Poland’s endangered bison herds could be subject to a cull if environmental lawyers fail in their bid to overturn a decision by the country’s head of environmental protection.
Being a bison ain’t easy. Europe’s largest land mammal first had to contend with the logging of one of the protected forests they call home, then they were hassled by a runaway-yet-friendly cow and now forty of their number have been earmarked for death.
Late last year, Poland’s Environment Protection General Director granted two forestry agencies permission to cull the bison before the end of March this year. They insisted that the animals were in poor health and are a danger to humans.
National and EU law protects the animals from deliberate killings, as they are classed as an endangered species, and derogations can only be granted in exceptional circumstances.
Polish environmental lawyers have refuted the justification for the cull and launched a legal challenge against the decision, citing a failure to inform the public in good time about it.
Agata Szafraniuk, a lawyer with environmental advocates ClientEarth, said: “We want to make sure that these and subsequent decisions to cull bison are taken in accordance with the law and latest scientific knowledge”.
She added that the environmental protection authority’s reasoning does not meet the criteria needed to justify thinning out the 2,000-strong population.
Polish law says that the relevant authorities should have informed the general public about the cull as soon as a request was received by them. However, ClientEarth claims that this was only done six months later, preventing a proper debate about the issue.
Szafraniuk also said that “regular killing of several dozen animals each year has sadly been a key element of the way bison have been dealt with for some time now. What’s worse, it’s being undertaken without any transparency or accountability.”
The Polish authorities have so far refused to say how many bison have already been culled, if any at all. While the legal challenge has first been lodged with an administrative court in Warsaw, the plaintiffs have not ruled out taking their case to the EU’s top court if needed.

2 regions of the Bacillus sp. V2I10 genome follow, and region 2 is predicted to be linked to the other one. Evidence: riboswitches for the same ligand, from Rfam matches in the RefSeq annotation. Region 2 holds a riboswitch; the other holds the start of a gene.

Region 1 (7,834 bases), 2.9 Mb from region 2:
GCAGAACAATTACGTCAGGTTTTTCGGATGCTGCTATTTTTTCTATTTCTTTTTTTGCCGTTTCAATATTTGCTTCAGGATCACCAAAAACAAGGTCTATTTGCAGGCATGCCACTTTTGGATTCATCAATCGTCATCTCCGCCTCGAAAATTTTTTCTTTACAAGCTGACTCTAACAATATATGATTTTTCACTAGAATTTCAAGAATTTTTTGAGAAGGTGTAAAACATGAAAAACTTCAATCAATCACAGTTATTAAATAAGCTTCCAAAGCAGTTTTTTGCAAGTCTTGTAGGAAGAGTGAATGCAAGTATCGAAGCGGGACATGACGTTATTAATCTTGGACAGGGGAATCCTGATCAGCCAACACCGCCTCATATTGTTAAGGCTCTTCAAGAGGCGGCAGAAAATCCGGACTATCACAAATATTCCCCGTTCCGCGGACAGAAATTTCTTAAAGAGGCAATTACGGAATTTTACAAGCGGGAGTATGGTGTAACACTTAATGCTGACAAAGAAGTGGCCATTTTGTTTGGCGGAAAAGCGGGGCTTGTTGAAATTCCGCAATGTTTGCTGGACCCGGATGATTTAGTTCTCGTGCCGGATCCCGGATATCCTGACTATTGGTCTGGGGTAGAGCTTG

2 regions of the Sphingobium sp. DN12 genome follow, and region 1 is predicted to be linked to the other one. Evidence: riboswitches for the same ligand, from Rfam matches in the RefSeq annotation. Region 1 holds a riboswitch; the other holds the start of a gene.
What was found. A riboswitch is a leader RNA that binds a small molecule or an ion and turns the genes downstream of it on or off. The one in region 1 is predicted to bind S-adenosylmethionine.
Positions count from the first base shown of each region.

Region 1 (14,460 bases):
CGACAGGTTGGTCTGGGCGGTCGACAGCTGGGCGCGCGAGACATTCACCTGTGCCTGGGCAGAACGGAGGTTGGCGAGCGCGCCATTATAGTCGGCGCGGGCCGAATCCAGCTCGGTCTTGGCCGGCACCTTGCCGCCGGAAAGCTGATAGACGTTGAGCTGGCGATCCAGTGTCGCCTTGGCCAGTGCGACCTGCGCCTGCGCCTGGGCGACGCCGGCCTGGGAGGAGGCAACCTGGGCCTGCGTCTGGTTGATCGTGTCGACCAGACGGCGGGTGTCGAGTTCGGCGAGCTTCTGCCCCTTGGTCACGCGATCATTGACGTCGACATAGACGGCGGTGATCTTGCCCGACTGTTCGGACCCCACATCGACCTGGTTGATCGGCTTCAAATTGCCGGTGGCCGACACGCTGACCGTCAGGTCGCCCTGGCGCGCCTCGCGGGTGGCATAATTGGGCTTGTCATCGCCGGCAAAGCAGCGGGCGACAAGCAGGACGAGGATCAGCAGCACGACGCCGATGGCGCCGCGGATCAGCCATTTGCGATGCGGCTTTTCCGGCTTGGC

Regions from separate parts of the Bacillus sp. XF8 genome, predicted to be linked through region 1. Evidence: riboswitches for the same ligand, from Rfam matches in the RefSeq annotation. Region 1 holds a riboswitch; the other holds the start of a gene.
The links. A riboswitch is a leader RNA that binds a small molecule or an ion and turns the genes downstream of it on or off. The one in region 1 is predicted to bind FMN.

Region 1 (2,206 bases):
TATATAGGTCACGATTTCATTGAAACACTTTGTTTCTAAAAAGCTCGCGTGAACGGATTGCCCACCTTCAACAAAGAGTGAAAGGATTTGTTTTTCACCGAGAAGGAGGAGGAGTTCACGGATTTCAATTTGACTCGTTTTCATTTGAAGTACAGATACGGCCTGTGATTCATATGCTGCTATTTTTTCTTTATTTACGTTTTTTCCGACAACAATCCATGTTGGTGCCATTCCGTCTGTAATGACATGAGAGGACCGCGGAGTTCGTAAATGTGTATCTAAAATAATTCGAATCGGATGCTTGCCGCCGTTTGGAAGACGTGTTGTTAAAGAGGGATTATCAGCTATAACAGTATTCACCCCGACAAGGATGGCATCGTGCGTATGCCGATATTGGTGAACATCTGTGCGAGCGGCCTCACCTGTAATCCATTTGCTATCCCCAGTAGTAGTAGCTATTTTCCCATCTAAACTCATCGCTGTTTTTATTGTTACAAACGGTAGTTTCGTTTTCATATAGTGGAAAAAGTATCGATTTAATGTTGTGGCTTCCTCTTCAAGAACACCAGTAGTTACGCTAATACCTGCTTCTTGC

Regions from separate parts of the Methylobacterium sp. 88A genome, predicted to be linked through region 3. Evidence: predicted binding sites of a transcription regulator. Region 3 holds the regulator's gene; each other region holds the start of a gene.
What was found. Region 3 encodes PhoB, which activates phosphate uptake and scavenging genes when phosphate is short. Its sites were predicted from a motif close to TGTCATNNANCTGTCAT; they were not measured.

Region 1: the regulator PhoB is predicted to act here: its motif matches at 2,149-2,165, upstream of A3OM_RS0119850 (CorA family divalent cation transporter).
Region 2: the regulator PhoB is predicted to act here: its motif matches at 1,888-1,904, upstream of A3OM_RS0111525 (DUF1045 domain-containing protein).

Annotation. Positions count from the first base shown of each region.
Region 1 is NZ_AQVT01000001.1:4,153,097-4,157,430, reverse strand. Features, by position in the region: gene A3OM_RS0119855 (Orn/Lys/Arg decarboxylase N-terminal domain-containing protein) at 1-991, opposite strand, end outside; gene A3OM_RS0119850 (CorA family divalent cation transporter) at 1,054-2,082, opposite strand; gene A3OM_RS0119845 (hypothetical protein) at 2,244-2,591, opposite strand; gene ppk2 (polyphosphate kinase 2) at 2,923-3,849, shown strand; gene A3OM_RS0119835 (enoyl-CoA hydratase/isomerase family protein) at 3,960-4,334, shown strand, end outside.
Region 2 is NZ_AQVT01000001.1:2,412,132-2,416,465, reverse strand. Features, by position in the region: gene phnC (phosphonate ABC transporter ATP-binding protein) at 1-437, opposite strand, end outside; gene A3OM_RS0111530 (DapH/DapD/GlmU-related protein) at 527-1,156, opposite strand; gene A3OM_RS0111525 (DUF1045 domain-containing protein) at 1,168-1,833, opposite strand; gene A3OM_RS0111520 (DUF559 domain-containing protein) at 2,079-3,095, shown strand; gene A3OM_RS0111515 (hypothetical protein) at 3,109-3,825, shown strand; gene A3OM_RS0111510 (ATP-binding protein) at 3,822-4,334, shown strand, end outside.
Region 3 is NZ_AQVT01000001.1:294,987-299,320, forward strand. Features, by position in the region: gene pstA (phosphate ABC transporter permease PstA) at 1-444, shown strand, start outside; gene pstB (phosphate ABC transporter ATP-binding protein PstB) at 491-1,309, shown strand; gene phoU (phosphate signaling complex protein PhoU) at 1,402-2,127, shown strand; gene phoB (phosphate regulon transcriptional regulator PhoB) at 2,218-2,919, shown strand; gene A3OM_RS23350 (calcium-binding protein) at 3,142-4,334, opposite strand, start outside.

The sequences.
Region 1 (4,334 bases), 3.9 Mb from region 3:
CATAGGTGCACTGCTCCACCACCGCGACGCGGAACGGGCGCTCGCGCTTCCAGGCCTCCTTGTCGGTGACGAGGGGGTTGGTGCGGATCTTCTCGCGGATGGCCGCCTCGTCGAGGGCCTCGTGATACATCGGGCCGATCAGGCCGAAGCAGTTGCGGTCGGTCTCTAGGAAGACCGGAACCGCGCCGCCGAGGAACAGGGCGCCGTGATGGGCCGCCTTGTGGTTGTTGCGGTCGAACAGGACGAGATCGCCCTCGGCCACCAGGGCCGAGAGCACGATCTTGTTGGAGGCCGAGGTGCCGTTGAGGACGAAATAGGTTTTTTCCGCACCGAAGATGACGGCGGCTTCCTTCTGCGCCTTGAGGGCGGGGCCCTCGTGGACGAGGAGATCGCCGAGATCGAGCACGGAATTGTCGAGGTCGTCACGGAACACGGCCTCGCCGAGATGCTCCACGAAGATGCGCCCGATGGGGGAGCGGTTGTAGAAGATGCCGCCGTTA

Poland’s bison-care efforts could actually learn a thing or two from another European country that has surprisingly brought bison herds back from extinction: the Netherlands.
A reintroduction programme was started in the mid-2000s along the country’s dune-filled northwestern coastline and the success of the project has researchers convinced that bison are not just a forest-dwelling animal as previously thought but can thrive in other environments too.
Bison are also heavily linked to Poland’s Białowieża Forest, which straddles the border with Belarus and is one of Europe’s last remaining primaeval woodlands.
Warsaw and Brussels have been locked into a dispute over the protected forest for some time, as the Polish authorities have sought to exploit Białowieża and cut down its trees.
A European Court of Justice ruling last April told Poland to cease its logging activities. This led to the dismissal of the then environment minister, Jan Szyszko, whose successor then pledged to honour the decision of the EU judges.
Logging has been scaled back to dead trees on the outskirts of the forest but changes to Białowieża’s forestry management plan could see large-scale operations resuming.
However, a recent report by UNESCO welcomed the Polish government’s ECJ-forced decision to keep protecting the forest and suggested that any return to logging could mean Białowieża being added to a list of endangered world heritage sites.
[Edited by Zoran Radosavljevic]